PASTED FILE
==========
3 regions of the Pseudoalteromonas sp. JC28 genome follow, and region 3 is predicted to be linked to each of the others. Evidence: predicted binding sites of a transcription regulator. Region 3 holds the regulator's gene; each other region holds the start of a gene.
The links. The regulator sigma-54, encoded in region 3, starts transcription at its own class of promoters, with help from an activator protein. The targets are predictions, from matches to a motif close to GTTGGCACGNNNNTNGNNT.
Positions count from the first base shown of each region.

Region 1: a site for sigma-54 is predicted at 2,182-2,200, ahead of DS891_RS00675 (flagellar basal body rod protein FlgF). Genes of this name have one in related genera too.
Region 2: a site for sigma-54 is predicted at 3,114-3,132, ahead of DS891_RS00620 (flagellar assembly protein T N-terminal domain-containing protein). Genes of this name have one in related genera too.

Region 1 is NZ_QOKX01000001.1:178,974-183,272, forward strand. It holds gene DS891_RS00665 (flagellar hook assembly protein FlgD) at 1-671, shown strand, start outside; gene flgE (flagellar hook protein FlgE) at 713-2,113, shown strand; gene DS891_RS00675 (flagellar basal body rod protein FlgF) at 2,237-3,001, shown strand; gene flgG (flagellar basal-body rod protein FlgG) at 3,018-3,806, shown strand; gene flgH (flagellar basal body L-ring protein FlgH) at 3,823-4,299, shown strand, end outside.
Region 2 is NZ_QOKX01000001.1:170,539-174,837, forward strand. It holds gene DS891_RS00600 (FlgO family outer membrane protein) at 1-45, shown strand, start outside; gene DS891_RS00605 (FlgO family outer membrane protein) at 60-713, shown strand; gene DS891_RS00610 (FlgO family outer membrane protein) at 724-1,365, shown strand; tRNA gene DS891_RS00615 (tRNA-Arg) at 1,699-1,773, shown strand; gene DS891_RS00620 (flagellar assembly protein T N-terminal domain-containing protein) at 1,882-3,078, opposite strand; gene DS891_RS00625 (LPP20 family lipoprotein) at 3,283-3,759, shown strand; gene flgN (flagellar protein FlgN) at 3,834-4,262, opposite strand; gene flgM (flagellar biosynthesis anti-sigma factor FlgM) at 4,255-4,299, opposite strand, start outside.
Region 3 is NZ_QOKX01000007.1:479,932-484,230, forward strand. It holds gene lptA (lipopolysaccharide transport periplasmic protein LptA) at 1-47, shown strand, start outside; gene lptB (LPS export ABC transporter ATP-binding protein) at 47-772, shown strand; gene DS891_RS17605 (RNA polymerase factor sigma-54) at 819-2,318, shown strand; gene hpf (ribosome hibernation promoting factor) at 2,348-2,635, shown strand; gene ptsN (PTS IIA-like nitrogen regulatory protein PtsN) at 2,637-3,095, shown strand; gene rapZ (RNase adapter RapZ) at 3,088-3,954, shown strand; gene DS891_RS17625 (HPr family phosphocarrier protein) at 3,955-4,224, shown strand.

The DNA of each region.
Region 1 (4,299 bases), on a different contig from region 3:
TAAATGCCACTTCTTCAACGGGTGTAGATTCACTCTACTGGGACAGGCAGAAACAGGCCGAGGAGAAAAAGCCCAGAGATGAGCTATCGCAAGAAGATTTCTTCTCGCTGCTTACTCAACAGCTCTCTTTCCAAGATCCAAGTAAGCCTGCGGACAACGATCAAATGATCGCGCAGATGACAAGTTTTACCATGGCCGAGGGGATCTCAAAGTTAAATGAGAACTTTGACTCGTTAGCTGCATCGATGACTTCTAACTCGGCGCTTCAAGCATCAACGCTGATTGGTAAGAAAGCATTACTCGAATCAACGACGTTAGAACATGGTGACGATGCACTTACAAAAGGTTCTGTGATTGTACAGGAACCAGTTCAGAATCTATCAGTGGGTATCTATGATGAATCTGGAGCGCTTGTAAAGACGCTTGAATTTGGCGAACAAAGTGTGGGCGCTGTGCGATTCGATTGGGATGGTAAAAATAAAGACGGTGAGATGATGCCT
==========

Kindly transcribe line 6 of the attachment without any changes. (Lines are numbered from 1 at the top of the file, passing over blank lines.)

Region 1 is NZ_QOKX01000001.1:178,974-183,272, forward strand. It holds gene DS891_RS00665 (flagellar hook assembly protein FlgD) at 1-671, shown strand, start outside; gene flgE (flagellar hook protein FlgE) at 713-2,113, shown strand; gene DS891_RS00675 (flagellar basal body rod protein FlgF) at 2,237-3,001, shown strand; gene flgG (flagellar basal-body rod protein FlgG) at 3,018-3,806, shown strand; gene flgH (flagellar basal body L-ring protein FlgH) at 3,823-4,299, shown strand, end outside.